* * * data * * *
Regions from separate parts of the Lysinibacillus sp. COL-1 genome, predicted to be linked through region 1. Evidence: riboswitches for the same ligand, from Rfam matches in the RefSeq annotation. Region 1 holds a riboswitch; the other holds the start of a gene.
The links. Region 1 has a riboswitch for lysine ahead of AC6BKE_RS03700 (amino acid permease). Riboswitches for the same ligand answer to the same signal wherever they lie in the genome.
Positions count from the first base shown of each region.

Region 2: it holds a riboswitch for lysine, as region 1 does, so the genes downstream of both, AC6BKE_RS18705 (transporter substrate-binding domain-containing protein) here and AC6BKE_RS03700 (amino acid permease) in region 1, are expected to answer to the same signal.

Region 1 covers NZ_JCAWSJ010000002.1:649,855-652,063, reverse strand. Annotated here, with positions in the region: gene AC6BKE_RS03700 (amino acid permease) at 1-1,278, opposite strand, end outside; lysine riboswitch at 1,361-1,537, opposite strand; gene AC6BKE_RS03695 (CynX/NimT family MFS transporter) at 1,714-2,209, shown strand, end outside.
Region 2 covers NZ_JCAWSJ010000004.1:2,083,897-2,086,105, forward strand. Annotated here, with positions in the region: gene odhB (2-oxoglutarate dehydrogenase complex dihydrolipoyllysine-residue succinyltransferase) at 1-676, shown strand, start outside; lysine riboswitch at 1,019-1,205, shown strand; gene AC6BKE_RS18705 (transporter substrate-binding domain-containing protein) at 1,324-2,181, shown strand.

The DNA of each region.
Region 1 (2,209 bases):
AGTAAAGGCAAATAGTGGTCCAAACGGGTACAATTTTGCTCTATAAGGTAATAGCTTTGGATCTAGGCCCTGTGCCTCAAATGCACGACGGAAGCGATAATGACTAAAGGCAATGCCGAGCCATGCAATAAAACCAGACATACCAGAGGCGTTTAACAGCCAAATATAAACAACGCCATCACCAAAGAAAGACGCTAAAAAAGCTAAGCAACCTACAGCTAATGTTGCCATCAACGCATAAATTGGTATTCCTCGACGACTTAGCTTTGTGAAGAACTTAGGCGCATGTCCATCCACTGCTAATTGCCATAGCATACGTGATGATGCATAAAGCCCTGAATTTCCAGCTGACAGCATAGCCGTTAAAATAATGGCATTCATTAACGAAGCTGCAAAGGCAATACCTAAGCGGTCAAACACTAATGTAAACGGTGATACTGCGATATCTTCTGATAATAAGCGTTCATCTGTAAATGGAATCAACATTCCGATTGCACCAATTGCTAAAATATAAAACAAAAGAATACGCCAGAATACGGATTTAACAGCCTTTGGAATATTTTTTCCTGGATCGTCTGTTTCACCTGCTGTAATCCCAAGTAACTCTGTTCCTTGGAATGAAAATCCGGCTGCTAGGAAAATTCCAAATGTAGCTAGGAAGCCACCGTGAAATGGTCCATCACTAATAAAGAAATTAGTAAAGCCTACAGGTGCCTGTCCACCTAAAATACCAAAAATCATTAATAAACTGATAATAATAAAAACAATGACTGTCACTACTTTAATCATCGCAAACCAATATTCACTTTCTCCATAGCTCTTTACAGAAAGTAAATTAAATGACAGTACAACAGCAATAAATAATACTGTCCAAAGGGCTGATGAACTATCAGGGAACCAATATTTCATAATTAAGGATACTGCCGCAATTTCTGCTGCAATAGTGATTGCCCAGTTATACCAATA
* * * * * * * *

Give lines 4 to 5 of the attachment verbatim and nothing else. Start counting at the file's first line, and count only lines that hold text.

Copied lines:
Region 2: it holds a riboswitch for lysine, as region 1 does, so the genes downstream of both, AC6BKE_RS18705 (transporter substrate-binding domain-containing protein) here and AC6BKE_RS03700 (amino acid permease) in region 1, are expected to answer to the same signal.

Region 1 covers NZ_JCAWSJ010000002.1:649,855-652,063, reverse strand. Annotated here, with positions in the region: gene AC6BKE_RS03700 (amino acid permease) at 1-1,278, opposite strand, end outside; lysine riboswitch at 1,361-1,537, opposite strand; gene AC6BKE_RS03695 (CynX/NimT family MFS transporter) at 1,714-2,209, shown strand, end outside.